Coriolanus was a fast-moving, well-knit, enjoyable production. It took only a few moments to get accustomed to the World War II setting and costumes… Peter Maclean brought Caius Coriolanus… to life with his strong voice and forceful mannen. Richard Graham as Menenius Agrippa… and Richard Rossomme as Tullus Aufidius… were equally outstanding. Mae Marmy (Volumnia) also gave a convincing performance…, especially in her speech in Act II, scene two, where she counseled Coriolanus to “Go and be ruled.” In their first scene together, Volumnia and Virgilia busied themselves with drinks and cigarettes, rather than sewing … [Howland Chamberlin and Brendan Burke] as the Tribunes gave interesting renditions, as did Gretchen Corbet (Virgilia) and Chris Maclean (Young Marcius). William Preston as Publius the Senator was obviously at home with the Shakespearean lines … The choric roles and crowd scenes were all effectively staged … The costumes were also imaginative. Especially … the First Citizen with his cigarette butt and five o’clock shadow; Volumnia and Virgilia in Act II, scene one in contrasting black and white dresses, respectively; the Volscians as Nazi soldiers; and Coriolanus’“gown of Humility,” something resembling a burlap bag … A pantomime between Coriolanus and Aufidius when Coriolanus is captured was particularly well done … Aufidius’ home was turned into a café, with beer-drinking soldiers and their dates. The most effective touch of all came after the play: as the audience arose and started to leave, five or six Roman soldiers were seen still on stage, guns on shoulders, standing guard as the audience walked away. (Patricia Ryan Lyles, Shakespeare Quarterly 24 : 446–47)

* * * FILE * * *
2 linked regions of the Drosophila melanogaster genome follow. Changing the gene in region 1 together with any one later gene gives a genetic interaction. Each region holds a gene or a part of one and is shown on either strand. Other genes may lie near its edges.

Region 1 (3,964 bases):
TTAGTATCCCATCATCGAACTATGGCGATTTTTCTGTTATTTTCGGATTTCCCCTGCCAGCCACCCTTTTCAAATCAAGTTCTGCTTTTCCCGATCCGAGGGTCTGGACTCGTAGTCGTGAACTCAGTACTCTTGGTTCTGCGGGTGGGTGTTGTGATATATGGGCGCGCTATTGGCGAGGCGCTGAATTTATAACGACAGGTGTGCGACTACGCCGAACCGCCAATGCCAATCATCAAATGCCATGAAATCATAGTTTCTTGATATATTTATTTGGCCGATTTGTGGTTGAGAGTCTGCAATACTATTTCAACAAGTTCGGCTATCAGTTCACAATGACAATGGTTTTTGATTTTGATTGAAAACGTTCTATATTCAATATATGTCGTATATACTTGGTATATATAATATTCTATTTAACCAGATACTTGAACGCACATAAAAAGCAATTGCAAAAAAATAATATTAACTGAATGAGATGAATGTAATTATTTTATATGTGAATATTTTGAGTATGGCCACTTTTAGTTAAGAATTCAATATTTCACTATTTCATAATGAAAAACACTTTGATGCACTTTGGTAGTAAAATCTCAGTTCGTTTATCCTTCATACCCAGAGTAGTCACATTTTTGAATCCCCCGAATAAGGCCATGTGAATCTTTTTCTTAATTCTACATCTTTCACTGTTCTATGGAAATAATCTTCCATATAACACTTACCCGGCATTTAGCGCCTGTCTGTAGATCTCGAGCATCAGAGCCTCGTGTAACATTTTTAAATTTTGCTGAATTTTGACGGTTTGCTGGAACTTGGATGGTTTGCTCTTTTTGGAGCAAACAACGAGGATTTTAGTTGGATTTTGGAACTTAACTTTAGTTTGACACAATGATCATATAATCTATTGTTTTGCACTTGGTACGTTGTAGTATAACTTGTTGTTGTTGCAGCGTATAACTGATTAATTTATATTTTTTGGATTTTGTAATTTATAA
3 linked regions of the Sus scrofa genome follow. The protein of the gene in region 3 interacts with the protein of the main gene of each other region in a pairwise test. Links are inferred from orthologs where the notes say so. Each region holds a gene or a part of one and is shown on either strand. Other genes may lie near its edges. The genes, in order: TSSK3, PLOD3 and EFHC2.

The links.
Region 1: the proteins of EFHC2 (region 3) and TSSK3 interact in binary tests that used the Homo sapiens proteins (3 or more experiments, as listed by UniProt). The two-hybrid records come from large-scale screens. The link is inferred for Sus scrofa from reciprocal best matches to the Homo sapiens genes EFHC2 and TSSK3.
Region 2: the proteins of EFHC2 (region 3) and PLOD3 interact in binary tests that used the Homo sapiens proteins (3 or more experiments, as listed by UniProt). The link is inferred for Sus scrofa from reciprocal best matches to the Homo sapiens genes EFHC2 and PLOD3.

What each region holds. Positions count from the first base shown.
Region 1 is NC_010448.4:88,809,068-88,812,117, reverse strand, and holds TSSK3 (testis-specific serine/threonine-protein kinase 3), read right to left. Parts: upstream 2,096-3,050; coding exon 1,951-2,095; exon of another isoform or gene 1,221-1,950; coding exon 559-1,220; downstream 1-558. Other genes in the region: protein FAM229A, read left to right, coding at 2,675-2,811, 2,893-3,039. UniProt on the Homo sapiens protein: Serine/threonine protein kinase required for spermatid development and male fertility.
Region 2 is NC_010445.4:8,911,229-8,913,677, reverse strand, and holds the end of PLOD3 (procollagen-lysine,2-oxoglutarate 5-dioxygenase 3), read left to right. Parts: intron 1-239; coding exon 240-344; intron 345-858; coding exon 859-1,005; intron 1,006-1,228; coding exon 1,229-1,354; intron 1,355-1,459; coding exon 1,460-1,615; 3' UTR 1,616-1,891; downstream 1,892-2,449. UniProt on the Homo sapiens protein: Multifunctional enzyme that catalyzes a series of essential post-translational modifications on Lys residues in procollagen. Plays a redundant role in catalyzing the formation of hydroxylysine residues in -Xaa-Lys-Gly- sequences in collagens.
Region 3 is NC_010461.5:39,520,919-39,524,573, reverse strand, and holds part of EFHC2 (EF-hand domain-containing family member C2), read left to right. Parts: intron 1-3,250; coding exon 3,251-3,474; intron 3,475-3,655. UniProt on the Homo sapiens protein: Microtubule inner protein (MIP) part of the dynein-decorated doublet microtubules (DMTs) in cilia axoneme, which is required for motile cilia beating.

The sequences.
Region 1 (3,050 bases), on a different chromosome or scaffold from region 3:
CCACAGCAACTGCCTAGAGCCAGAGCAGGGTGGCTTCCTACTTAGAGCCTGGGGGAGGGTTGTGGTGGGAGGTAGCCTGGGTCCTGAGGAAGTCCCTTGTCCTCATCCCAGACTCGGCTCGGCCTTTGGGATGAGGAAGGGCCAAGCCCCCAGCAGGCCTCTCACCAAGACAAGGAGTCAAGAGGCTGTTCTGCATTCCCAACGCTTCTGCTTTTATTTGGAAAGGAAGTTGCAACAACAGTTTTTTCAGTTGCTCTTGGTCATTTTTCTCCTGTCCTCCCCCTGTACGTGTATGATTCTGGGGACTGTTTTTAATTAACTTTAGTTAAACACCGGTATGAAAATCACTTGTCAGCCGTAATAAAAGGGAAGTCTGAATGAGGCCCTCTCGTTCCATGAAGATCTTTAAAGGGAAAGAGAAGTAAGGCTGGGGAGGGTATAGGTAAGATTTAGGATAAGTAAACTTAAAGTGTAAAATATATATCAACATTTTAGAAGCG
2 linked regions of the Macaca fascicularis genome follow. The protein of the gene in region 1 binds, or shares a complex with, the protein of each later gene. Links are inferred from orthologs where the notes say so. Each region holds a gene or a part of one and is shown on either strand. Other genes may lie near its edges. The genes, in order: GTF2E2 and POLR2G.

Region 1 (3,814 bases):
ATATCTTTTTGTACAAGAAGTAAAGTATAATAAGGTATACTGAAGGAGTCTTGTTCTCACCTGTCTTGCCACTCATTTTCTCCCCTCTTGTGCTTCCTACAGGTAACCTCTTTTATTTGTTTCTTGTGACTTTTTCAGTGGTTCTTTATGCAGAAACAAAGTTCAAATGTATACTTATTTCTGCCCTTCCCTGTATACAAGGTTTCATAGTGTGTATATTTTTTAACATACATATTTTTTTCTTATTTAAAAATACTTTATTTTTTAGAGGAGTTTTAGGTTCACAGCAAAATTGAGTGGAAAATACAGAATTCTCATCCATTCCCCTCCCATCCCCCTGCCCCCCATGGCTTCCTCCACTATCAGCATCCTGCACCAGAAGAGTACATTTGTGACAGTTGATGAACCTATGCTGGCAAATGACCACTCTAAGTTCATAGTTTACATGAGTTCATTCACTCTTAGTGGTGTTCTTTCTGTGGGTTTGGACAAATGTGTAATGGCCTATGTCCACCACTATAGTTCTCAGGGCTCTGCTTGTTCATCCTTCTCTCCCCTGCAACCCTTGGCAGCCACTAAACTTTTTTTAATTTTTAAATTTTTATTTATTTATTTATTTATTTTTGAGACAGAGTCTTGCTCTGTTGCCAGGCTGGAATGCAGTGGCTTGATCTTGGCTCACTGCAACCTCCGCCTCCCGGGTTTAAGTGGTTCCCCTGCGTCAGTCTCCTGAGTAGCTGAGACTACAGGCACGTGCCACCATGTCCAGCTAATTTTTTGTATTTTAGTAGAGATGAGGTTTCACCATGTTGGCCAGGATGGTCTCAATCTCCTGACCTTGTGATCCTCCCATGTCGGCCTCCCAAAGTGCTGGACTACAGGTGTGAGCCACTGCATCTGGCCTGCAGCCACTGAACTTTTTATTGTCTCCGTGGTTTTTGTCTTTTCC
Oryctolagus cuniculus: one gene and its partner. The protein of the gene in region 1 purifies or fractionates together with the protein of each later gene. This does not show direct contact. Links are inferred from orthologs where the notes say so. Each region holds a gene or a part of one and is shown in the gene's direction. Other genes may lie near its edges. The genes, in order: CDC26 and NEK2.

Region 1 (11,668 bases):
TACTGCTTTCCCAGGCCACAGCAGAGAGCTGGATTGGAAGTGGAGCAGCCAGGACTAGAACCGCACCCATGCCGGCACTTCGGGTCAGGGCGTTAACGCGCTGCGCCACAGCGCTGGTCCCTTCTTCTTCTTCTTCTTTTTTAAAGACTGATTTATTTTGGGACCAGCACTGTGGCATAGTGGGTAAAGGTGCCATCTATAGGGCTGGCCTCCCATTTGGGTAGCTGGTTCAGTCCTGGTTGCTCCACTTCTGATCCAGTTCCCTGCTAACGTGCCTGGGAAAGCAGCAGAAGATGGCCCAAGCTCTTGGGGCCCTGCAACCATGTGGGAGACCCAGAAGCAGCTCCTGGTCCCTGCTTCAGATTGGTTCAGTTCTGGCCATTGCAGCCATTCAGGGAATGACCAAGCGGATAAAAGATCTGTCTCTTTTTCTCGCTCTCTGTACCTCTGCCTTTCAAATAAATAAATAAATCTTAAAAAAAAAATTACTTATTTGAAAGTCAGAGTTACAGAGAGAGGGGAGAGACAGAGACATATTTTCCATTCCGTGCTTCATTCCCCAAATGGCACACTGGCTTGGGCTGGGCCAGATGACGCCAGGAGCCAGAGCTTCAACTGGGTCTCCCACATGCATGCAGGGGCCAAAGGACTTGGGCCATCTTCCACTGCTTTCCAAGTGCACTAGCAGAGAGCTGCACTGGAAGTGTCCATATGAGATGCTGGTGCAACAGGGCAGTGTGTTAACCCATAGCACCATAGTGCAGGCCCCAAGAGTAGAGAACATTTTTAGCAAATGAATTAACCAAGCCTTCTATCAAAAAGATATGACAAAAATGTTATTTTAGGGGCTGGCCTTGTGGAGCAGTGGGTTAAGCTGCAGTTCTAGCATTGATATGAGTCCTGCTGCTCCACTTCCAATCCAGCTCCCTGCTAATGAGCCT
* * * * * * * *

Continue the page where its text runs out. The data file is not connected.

KeywordsWalk Away Death Scene Crowd Scene Cigarette Butt America Director
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